Brewmaster Greg Hall will be stepping down. Founder and president John Hall will stay on as CEO.
“Demand for our beers has grown beyond our capacity to serve our wholesale partners, retailers, and beer lovers,” Hall said in a statement. “This agreement helps us achieve our goals with an ideal partner who helped fuel our growth, appreciates our products and supports their success.”
He added that the “new structure will preserve the qualities that make Goose Island’s beers unique, strictly maintain our recipes and brewing processes.”
If approved by regulators, the deal is expected to close in the second quarter of 2011.
“These critically acclaimed beers are the hometown pride of Chicagoans,” said Dave Peacock, president of Anheuser-Busch, said in a statement. “We are very committed to expanding in the high end beer segment, and this deal expands our portfolio of brands with high-quality, regional beers. As we share ideas and bring our different strengths and experiences together, we can accelerate the growth of these brands.”
A-B’s move comes at a time when craft beer sales have surged, while major brewers’ sales by volume have been flat or decreased. Big brewers have been hoping to tap into craft beers’ growth without alienating drinkers who prefer craft brews to more mainstream ones.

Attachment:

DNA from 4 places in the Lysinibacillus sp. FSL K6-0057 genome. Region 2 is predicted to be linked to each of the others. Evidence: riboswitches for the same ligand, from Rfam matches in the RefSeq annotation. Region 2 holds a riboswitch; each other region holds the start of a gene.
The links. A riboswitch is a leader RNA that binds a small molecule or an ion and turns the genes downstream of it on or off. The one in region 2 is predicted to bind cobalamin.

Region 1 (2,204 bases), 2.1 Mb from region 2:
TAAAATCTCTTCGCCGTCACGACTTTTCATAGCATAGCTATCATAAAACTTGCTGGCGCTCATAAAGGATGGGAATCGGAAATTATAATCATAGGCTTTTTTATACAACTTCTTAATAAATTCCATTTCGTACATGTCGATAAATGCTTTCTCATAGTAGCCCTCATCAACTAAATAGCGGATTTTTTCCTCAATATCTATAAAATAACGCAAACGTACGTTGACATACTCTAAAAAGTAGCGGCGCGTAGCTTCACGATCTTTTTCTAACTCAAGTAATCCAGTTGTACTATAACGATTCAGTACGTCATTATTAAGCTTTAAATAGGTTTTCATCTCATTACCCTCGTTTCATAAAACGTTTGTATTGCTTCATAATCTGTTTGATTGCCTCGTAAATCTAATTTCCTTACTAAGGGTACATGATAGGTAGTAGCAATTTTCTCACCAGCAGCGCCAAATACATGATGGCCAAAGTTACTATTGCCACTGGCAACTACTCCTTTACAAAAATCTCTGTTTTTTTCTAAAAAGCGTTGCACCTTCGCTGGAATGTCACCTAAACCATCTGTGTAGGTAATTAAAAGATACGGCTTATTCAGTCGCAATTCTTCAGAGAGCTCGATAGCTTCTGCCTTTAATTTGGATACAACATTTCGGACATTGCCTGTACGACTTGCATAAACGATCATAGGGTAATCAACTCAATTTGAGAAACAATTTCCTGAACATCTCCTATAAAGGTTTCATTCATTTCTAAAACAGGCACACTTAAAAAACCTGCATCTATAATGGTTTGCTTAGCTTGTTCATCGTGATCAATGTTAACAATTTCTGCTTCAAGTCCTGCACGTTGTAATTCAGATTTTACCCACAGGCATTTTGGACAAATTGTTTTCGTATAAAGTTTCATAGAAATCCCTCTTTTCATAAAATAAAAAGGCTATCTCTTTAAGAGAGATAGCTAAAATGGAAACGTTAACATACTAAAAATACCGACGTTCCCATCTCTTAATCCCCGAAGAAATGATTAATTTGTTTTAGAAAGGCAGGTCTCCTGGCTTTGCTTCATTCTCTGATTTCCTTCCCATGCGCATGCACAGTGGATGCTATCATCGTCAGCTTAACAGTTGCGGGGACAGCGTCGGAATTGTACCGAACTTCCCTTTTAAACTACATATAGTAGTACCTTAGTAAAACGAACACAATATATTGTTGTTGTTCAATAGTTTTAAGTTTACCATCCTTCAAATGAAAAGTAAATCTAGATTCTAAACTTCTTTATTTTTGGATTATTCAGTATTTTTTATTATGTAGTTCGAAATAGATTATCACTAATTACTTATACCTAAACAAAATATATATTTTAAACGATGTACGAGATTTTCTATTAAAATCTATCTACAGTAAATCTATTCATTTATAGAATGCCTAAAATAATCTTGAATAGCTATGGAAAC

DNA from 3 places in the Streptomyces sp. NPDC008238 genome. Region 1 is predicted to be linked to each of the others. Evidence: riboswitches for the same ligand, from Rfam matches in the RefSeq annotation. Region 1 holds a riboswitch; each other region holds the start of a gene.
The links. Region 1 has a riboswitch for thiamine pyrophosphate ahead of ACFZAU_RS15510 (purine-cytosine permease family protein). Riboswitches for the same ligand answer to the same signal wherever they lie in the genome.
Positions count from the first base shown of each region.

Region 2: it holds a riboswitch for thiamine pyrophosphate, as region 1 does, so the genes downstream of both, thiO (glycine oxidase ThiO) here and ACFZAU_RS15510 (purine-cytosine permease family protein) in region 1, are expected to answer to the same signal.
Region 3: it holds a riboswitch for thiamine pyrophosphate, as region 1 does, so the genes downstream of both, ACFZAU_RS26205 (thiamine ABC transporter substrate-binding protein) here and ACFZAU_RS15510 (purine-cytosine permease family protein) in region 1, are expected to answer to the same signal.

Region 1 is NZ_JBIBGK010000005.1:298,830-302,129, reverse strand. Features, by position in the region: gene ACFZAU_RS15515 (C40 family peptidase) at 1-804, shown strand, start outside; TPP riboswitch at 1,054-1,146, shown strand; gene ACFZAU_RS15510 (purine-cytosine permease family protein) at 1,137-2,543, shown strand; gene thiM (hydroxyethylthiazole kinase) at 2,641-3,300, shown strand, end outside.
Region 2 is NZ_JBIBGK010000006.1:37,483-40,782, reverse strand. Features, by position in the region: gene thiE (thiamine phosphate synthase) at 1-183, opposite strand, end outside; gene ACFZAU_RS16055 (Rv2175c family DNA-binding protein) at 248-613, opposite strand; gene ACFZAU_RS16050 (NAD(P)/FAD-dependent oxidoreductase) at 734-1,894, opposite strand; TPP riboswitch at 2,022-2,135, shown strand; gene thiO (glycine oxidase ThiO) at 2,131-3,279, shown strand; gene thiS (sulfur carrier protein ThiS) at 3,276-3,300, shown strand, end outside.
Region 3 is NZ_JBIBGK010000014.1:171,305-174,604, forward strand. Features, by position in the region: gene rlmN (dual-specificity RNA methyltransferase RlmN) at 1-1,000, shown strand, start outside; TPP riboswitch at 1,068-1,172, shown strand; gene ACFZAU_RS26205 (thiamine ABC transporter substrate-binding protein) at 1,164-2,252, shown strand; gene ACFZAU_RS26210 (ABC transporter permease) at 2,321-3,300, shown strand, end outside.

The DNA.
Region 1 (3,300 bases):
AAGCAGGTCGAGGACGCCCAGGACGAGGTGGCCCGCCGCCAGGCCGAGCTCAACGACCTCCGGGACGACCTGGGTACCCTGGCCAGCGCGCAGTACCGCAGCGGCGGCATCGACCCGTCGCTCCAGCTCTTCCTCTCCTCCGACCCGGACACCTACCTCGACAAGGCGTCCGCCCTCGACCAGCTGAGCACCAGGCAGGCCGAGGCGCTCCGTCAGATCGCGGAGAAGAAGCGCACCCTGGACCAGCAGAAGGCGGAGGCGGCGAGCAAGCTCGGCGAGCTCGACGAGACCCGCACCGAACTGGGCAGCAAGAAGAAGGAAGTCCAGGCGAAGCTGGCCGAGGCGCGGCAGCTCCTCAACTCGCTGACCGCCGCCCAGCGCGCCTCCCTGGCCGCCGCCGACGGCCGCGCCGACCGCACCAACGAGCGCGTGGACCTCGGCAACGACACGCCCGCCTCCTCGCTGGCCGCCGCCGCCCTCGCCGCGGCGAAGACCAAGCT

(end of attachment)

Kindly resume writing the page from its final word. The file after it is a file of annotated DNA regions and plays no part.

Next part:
Craft beer is expected to make up 11 percent of total beer consumption this year.
Although the Craft Brewers Alliance’s 2006 investment in Goose Island has technically exempted the brewer from craft-beer status, the company’s popular brands have shared the problem of other craft beers: increasing capacity to meet surging demand.
Goose Island is best-known for its 312 Urban Wheat Ale, and respected in craft circles for other products like Matilda and Bourbon County Stout. Goose Island has been outsourcing some production and seeking additional investment to expand capacity.
In an interview with the Tribune last month, brewmaster Greg Hall said the company’s sales had “outpaced our forecast in 2010, so that we weren’t quite ready for all of the growth we got.” Goose Island also hired an investment banker to assist the family in securing funds for expansion.
“Our long-term goal is to have a new brewery in Chicago,” Hall said. He said the company is buying new tanks for the current facility, “but you can’t just go to Wal-Mart” and buy them.